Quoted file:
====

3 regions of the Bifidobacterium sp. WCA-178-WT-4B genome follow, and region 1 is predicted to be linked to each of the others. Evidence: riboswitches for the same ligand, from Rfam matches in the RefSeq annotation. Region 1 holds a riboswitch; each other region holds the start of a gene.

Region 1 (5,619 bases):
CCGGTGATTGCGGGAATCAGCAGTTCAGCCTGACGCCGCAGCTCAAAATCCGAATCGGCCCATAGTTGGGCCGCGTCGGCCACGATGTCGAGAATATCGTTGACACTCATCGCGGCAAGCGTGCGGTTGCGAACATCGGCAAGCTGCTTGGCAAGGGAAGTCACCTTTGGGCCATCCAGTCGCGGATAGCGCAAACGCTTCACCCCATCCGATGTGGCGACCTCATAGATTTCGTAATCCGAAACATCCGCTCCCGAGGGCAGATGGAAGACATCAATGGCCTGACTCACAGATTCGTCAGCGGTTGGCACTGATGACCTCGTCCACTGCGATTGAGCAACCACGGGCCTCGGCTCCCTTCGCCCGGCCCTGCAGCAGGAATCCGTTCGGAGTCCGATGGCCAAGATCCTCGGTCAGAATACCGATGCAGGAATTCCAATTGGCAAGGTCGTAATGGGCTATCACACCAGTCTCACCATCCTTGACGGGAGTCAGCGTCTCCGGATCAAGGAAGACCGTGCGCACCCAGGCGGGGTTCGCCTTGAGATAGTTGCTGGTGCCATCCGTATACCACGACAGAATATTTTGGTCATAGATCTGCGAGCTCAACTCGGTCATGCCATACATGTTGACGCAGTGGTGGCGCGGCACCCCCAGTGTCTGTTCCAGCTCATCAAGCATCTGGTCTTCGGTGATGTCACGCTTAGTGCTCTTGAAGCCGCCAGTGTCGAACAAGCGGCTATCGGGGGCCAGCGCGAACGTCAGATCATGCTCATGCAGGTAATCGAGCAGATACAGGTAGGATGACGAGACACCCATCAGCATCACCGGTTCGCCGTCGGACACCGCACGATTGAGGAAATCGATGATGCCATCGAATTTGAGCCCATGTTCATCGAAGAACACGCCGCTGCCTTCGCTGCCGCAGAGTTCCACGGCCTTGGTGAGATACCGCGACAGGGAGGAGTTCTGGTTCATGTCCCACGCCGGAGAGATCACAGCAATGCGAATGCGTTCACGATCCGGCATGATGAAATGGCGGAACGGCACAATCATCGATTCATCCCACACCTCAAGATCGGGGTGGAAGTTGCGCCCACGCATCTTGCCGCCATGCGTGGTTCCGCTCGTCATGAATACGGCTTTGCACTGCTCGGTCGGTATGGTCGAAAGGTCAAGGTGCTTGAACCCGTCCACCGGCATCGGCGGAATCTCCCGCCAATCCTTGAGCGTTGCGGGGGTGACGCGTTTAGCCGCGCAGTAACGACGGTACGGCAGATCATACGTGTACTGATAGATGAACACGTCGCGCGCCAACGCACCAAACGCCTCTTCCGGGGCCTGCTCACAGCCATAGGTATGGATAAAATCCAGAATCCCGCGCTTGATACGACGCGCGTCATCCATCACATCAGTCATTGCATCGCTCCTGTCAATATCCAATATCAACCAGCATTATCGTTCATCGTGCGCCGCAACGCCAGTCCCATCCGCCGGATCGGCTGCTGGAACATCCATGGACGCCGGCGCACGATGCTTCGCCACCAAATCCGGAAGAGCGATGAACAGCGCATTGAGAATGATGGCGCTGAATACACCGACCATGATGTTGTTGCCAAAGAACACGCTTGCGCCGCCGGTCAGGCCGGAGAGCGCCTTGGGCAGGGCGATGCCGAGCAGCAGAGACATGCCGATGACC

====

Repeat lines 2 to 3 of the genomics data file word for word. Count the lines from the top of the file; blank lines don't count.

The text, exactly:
Region 1 (5,619 bases):
CCGGTGATTGCGGGAATCAGCAGTTCAGCCTGACGCCGCAGCTCAAAATCCGAATCGGCCCATAGTTGGGCCGCGTCGGCCACGATGTCGAGAATATCGTTGACACTCATCGCGGCAAGCGTGCGGTTGCGAACATCGGCAAGCTGCTTGGCAAGGGAAGTCACCTTTGGGCCATCCAGTCGCGGATAGCGCAAACGCTTCACCCCATCCGATGTGGCGACCTCATAGATTTCGTAATCCGAAACATCCGCTCCCGAGGGCAGATGGAAGACATCAATGGCCTGACTCACAGATTCGTCAGCGGTTGGCACTGATGACCTCGTCCACTGCGATTGAGCAACCACGGGCCTCGGCTCCCTTCGCCCGGCCCTGCAGCAGGAATCCGTTCGGAGTCCGATGGCCAAGATCCTCGGTCAGAATACCGATGCAGGAATTCCAATTGGCAAGGTCGTAATGGGCTATCACACCAGTCTCACCATCCTTGACGGGAGTCAGCGTCTCCGGATCAAGGAAGACCGTGCGCACCCAGGCGGGGTTCGCCTTGAGATAGTTGCTGGTGCCATCCGTATACCACGACAGAATATTTTGGTCATAGATCTGCGAGCTCAACTCGGTCATGCCATACATGTTGACGCAGTGGTGGCGCGGCACCCCCAGTGTCTGTTCCAGCTCATCAAGCATCTGGTCTTCGGTGATGTCACGCTTAGTGCTCTTGAAGCCGCCAGTGTCGAACAAGCGGCTATCGGGGGCCAGCGCGAACGTCAGATCATGCTCATGCAGGTAATCGAGCAGATACAGGTAGGATGACGAGACACCCATCAGCATCACCGGTTCGCCGTCGGACACCGCACGATTGAGGAAATCGATGATGCCATCGAATTTGAGCCCATGTTCATCGAAGAACACGCCGCTGCCTTCGCTGCCGCAGAGTTCCACGGCCTTGGTGAGATACCGCGACAGGGAGGAGTTCTGGTTCATGTCCCACGCCGGAGAGATCACAGCAATGCGAATGCGTTCACGATCCGGCATGATGAAATGGCGGAACGGCACAATCATCGATTCATCCCACACCTCAAGATCGGGGTGGAAGTTGCGCCCACGCATCTTGCCGCCATGCGTGGTTCCGCTCGTCATGAATACGGCTTTGCACTGCTCGGTCGGTATGGTCGAAAGGTCAAGGTGCTTGAACCCGTCCACCGGCATCGGCGGAATCTCCCGCCAATCCTTGAGCGTTGCGGGGGTGACGCGTTTAGCCGCGCAGTAACGACGGTACGGCAGATCATACGTGTACTGATAGATGAACACGTCGCGCGCCAACGCACCAAACGCCTCTTCCGGGGCCTGCTCACAGCCATAGGTATGGATAAAATCCAGAATCCCGCGCTTGATACGACGCGCGTCATCCATCACATCAGTCATTGCATCGCTCCTGTCAATATCCAATATCAACCAGCATTATCGTTCATCGTGCGCCGCAACGCCAGTCCCATCCGCCGGATCGGCTGCTGGAACATCCATGGACGCCGGCGCACGATGCTTCGCCACCAAATCCGGAAGAGCGATGAACAGCGCATTGAGAATGATGGCGCTGAATACACCGACCATGATGTTGTTGCCAAAGAACACGCTTGCGCCGCCGGTCAGGCCGGAGAGCGCCTTGGGCAGGGCGATGCCGAGCAGCAGAGACATGCCGATGACC